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Advanced Recovery Systems, LLC v. American Agencies, LLC

United States District Court, D. Utah, Central Division

March 6, 2017

ADVANCED RECOVERY SYSTEMS, LLC, Plaintiff,
v.
AMERICAN AGENCIES, LLC, ET AL., Defendants, AMERICAN AGENCIES, LLC, Counterclaimant,
v.
ADVANCED RECOVERY SYSTEMS, LLC, ET AL., Counterclaim Defendants.

          AMENDED MEMORANDUM DECISION AND ORDER

          DALE A. KIMBALL United States District Judge.

         This matter is before the court on several pretrial motions: American Agencies, LLC's (“AA”) Motion in Limine No. 1: Issues Resolved on Summary Judgment (Docket No. 339); AA's Motion in Limine No. 2: ARS' Disproven Allegations Regarding the $150, 000 (Docket No. 340); AA's Motion in Limine No. 3: Irrelevant Personal Information (Docket No. 341); AA's Motion in Limine No. 4: Settlement Communications with Sajax Software, LLC (Docket No. 342); Advanced Recovery Systems, LLC, Kinum, Inc., Brent Sloan, Scott Mitchell, and Blake Reynolds' (“Defendants”[1]) Sealed Motion in Limine to Exclude Testimony of Richard S. Hoffman (Docket No. 338); Defendants' Motion in Limine No. 2 to Exclude Irrelevant and/or Prejudicial Evidence of or Reference to the Court's Prior Rulings (Docket No. 343); and Defendants' Motion to Compel Disclosure of Settlement Agreement and Accounting (Docket No. 361). On March 2, 2017, the court held a hearing on the motions. At the hearing, ARS, Kinum, Sloan, Mitchell, and Reynolds were represented by Richard D. Salgado and Steven R. Sumsion, and AA was represented by Robert 0. Rice, Michael K. Erickson, and Aaron K. Olsen. The court took the motions under advisement. The court has carefully considered the parties arguments as well as the law and facts relevant to the motions. Now being fully advised, the court issues the following Memorandum Decision and Order.

         1. AA's Motion in Limine No. 1: Issues Resolved on Summary Judgment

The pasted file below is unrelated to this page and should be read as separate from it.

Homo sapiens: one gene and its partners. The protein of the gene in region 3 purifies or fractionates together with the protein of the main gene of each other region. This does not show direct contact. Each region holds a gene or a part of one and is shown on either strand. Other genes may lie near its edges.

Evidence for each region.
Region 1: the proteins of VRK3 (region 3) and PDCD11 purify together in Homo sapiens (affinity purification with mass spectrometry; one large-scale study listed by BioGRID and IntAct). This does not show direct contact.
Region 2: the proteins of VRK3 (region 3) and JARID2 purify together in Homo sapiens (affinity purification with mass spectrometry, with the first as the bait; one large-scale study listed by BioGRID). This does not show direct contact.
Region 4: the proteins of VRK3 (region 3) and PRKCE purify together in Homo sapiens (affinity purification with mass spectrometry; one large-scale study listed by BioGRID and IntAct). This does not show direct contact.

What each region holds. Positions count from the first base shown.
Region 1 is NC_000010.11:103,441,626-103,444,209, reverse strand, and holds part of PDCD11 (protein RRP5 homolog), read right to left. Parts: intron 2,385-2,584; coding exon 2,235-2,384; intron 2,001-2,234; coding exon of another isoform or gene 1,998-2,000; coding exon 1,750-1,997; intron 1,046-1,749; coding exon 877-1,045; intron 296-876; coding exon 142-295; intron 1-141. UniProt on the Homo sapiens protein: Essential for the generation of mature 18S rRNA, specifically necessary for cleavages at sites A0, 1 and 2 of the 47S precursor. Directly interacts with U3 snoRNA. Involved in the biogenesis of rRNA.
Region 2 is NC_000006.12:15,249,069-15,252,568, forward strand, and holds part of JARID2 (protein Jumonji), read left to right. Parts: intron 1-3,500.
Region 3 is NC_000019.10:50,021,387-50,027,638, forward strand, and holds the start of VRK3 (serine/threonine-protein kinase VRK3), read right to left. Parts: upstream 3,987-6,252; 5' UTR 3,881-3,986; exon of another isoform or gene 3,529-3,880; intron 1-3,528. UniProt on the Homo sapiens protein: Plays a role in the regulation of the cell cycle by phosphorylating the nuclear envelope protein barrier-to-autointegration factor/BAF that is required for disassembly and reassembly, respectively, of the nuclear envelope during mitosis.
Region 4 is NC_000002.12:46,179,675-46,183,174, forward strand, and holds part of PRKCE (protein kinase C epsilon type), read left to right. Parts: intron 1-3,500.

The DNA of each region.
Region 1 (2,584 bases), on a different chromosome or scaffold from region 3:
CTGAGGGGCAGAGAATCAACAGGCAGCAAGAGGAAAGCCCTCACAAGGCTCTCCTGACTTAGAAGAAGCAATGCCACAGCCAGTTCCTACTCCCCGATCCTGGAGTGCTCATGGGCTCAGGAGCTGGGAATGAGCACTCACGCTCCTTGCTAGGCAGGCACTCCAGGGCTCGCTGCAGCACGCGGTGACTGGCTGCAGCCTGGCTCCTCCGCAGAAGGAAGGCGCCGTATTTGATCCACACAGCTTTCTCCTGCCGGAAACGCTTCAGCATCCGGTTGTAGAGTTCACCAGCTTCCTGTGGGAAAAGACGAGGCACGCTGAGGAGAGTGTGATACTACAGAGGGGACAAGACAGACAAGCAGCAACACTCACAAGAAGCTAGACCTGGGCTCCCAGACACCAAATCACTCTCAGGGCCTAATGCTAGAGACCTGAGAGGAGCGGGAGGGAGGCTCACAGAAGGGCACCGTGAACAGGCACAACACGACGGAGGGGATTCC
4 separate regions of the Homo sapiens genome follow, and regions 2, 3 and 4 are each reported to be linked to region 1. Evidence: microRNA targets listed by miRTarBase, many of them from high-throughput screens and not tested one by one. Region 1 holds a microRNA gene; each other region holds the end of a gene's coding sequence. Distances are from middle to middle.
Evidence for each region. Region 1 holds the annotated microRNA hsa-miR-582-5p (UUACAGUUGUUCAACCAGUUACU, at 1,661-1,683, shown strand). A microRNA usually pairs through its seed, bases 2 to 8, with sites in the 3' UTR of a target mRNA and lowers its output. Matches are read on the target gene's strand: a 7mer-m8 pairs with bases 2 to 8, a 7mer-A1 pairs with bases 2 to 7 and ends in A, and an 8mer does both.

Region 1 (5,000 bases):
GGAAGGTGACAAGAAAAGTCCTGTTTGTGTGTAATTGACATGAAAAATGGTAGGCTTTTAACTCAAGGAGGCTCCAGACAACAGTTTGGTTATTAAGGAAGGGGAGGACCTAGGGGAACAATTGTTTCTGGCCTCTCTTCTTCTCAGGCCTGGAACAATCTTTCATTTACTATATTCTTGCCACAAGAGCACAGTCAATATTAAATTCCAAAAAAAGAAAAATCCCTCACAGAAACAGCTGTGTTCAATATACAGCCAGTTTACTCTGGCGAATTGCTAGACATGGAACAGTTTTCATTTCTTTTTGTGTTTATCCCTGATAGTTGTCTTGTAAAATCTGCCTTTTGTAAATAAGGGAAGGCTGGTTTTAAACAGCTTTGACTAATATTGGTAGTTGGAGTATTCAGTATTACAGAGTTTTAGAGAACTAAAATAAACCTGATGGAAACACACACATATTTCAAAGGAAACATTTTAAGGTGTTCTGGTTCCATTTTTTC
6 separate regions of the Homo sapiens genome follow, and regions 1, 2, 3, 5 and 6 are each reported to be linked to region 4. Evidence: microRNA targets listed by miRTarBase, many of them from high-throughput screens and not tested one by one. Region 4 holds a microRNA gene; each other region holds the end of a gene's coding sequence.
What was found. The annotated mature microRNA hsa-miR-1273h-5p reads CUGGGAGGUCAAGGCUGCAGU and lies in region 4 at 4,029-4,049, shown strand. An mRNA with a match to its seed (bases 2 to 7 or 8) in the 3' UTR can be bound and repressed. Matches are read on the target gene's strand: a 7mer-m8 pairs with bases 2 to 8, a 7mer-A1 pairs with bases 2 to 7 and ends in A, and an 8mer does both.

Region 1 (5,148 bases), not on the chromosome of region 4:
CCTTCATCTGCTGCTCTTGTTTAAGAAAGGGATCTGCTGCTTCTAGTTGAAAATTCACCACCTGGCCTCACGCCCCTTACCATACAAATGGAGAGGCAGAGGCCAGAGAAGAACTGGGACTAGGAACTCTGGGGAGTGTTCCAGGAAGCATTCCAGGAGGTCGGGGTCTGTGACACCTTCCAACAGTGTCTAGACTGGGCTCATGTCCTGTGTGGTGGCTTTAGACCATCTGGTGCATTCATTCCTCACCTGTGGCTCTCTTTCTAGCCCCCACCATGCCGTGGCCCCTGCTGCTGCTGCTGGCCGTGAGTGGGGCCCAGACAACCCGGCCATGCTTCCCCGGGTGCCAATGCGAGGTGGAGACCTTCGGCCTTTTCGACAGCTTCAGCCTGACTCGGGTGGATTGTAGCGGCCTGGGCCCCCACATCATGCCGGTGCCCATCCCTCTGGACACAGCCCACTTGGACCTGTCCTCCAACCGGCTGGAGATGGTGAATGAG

AA's first motion in limine seeks: (1) a preliminary instruction read to the jury summarizing the court's relevant summary judgment findings and conclusions; (2) exclusion of the amount of damages the court awarded AA for ARS' breach of contract, a ruling that those damages will be awarded to AA if the jury finds liability on AA's interference with contract claim, and preclusion of Defendants' expert Ted Tatos from testifying at trial; and (3) preclusion of any argument or evidence at trial for the purpose of contradicting the findings and conclusions previously decided by the court.

         In the court's September 28, 2016 Memorandum Decision and Order, the court found in favor of AA on its breach of contract claim against ARS and awarded AA $1, 549, 595.40. The court also found ARS and Kinum liable for misappropriation of AA's trade secrets. At trial, AA seeks to have the jury find Sloan, Mitchell and Reynolds liable for misappropriation of AA's trade secrets and damages from all defendants on the claim. AA will also be pursuing its claims against Defendants for breach of the covenant of good faith and fair dealing, unjust enrichment, interference with existing contractual relations, interference with prospective business relations, copyright, and conspiracy.